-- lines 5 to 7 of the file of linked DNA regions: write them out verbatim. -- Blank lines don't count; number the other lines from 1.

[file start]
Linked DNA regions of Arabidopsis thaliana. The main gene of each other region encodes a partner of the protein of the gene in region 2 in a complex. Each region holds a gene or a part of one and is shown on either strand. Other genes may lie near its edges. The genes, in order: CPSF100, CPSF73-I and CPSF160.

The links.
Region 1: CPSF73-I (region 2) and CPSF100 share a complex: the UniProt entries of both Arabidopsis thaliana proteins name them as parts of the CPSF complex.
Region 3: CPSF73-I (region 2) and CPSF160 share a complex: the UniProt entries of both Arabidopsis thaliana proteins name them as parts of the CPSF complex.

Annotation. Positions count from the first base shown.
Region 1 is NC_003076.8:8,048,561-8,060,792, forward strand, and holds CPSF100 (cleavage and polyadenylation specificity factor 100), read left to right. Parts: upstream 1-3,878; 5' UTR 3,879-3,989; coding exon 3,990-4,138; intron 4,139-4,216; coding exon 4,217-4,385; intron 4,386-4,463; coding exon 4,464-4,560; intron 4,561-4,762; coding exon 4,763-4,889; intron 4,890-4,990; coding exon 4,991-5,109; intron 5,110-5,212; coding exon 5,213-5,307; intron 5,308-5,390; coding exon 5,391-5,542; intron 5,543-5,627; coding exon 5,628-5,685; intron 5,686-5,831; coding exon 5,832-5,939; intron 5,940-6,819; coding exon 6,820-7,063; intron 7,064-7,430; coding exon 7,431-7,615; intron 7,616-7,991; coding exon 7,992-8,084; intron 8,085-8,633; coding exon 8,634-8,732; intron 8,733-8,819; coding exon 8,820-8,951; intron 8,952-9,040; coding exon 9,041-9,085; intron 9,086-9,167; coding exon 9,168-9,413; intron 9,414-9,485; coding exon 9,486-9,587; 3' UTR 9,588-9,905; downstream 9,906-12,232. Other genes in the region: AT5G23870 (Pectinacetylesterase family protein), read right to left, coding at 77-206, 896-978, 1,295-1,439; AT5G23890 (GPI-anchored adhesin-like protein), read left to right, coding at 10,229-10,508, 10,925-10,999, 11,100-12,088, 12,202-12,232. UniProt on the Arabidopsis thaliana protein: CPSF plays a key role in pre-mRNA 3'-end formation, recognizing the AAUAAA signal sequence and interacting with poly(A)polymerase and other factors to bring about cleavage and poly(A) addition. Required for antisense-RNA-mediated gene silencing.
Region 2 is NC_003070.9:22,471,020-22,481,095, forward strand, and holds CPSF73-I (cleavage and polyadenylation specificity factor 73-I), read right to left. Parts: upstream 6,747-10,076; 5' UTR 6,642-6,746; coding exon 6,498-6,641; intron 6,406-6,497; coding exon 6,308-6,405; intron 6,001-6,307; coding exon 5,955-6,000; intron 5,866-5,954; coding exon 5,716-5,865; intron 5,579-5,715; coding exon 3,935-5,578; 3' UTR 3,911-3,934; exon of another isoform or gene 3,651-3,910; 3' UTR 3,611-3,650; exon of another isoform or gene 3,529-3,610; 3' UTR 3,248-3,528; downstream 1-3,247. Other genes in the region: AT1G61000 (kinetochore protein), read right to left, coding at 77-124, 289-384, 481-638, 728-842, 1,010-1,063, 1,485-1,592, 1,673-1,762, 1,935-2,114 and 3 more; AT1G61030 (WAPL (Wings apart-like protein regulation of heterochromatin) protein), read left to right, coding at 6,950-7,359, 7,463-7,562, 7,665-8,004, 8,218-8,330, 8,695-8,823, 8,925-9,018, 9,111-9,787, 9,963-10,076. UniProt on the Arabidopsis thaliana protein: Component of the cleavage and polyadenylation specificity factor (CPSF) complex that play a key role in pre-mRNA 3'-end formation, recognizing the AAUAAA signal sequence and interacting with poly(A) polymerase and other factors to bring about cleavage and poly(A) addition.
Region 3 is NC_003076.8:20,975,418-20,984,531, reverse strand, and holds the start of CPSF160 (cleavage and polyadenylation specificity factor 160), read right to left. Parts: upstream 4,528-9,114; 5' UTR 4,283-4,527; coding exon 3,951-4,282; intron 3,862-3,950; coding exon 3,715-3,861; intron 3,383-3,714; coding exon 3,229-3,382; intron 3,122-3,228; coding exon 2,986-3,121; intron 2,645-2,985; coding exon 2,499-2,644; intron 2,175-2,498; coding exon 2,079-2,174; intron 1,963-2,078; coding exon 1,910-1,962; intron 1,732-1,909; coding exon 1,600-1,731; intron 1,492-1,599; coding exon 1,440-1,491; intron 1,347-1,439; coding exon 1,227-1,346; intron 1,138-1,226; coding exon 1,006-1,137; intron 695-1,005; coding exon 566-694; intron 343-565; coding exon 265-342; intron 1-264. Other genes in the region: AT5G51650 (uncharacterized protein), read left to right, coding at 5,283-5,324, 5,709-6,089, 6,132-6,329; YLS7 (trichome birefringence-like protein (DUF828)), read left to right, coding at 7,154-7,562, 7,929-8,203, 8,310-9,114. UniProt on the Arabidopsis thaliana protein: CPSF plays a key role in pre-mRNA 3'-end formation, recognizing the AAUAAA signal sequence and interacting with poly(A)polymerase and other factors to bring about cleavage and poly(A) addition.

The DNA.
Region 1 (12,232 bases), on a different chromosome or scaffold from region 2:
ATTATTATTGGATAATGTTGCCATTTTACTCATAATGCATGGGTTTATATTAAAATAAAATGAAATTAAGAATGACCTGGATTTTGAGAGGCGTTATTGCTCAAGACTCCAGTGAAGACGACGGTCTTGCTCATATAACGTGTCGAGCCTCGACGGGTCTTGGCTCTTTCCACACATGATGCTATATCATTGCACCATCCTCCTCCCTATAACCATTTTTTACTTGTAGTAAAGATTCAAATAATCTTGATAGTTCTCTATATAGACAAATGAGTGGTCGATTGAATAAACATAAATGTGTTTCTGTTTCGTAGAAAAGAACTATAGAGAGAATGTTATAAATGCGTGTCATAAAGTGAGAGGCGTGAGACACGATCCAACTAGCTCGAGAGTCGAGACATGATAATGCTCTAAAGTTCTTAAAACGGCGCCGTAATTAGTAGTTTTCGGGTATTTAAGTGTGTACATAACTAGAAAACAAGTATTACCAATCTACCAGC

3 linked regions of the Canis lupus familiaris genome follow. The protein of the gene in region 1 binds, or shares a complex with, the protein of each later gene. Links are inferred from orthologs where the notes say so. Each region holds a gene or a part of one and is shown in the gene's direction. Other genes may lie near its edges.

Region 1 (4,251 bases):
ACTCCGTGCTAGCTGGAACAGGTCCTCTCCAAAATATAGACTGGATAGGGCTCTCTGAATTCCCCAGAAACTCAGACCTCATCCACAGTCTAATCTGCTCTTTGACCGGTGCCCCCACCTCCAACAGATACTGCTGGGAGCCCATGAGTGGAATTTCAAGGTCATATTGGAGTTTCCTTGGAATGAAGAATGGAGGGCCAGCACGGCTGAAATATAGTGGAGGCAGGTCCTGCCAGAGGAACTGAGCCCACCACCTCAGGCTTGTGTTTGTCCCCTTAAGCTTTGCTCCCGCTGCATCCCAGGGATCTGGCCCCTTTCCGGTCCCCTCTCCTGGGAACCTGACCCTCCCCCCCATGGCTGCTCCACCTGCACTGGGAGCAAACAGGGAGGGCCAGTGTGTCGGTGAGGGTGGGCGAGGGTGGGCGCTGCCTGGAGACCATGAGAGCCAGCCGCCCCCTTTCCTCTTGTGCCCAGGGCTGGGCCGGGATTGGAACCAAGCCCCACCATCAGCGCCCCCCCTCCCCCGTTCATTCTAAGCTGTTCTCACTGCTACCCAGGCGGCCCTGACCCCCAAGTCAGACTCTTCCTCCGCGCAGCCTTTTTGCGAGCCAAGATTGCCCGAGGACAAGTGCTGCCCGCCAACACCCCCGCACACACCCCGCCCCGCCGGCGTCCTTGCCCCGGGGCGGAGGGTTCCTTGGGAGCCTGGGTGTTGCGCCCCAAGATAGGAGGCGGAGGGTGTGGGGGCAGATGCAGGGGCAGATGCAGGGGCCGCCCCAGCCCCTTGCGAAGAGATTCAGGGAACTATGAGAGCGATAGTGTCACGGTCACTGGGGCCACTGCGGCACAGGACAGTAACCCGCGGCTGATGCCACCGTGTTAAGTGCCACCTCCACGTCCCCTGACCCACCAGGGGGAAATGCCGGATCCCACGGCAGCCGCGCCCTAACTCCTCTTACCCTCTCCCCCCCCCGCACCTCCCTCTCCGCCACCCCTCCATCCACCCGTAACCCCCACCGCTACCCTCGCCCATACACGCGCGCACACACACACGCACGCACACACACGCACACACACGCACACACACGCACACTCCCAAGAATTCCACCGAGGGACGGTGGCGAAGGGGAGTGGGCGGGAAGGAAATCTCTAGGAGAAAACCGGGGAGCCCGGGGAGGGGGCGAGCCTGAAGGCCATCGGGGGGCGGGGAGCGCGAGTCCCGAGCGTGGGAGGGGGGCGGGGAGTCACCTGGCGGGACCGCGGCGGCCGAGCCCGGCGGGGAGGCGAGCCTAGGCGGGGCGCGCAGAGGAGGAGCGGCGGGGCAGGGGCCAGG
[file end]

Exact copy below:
Annotation. Positions count from the first base shown.
Region 1 is NC_003076.8:8,048,561-8,060,792, forward strand, and holds CPSF100 (cleavage and polyadenylation specificity factor 100), read left to right. Parts: upstream 1-3,878; 5' UTR 3,879-3,989; coding exon 3,990-4,138; intron 4,139-4,216; coding exon 4,217-4,385; intron 4,386-4,463; coding exon 4,464-4,560; intron 4,561-4,762; coding exon 4,763-4,889; intron 4,890-4,990; coding exon 4,991-5,109; intron 5,110-5,212; coding exon 5,213-5,307; intron 5,308-5,390; coding exon 5,391-5,542; intron 5,543-5,627; coding exon 5,628-5,685; intron 5,686-5,831; coding exon 5,832-5,939; intron 5,940-6,819; coding exon 6,820-7,063; intron 7,064-7,430; coding exon 7,431-7,615; intron 7,616-7,991; coding exon 7,992-8,084; intron 8,085-8,633; coding exon 8,634-8,732; intron 8,733-8,819; coding exon 8,820-8,951; intron 8,952-9,040; coding exon 9,041-9,085; intron 9,086-9,167; coding exon 9,168-9,413; intron 9,414-9,485; coding exon 9,486-9,587; 3' UTR 9,588-9,905; downstream 9,906-12,232. Other genes in the region: AT5G23870 (Pectinacetylesterase family protein), read right to left, coding at 77-206, 896-978, 1,295-1,439; AT5G23890 (GPI-anchored adhesin-like protein), read left to right, coding at 10,229-10,508, 10,925-10,999, 11,100-12,088, 12,202-12,232. UniProt on the Arabidopsis thaliana protein: CPSF plays a key role in pre-mRNA 3'-end formation, recognizing the AAUAAA signal sequence and interacting with poly(A)polymerase and other factors to bring about cleavage and poly(A) addition. Required for antisense-RNA-mediated gene silencing.
Region 2 is NC_003070.9:22,471,020-22,481,095, forward strand, and holds CPSF73-I (cleavage and polyadenylation specificity factor 73-I), read right to left. Parts: upstream 6,747-10,076; 5' UTR 6,642-6,746; coding exon 6,498-6,641; intron 6,406-6,497; coding exon 6,308-6,405; intron 6,001-6,307; coding exon 5,955-6,000; intron 5,866-5,954; coding exon 5,716-5,865; intron 5,579-5,715; coding exon 3,935-5,578; 3' UTR 3,911-3,934; exon of another isoform or gene 3,651-3,910; 3' UTR 3,611-3,650; exon of another isoform or gene 3,529-3,610; 3' UTR 3,248-3,528; downstream 1-3,247. Other genes in the region: AT1G61000 (kinetochore protein), read right to left, coding at 77-124, 289-384, 481-638, 728-842, 1,010-1,063, 1,485-1,592, 1,673-1,762, 1,935-2,114 and 3 more; AT1G61030 (WAPL (Wings apart-like protein regulation of heterochromatin) protein), read left to right, coding at 6,950-7,359, 7,463-7,562, 7,665-8,004, 8,218-8,330, 8,695-8,823, 8,925-9,018, 9,111-9,787, 9,963-10,076. UniProt on the Arabidopsis thaliana protein: Component of the cleavage and polyadenylation specificity factor (CPSF) complex that play a key role in pre-mRNA 3'-end formation, recognizing the AAUAAA signal sequence and interacting with poly(A) polymerase and other factors to bring about cleavage and poly(A) addition.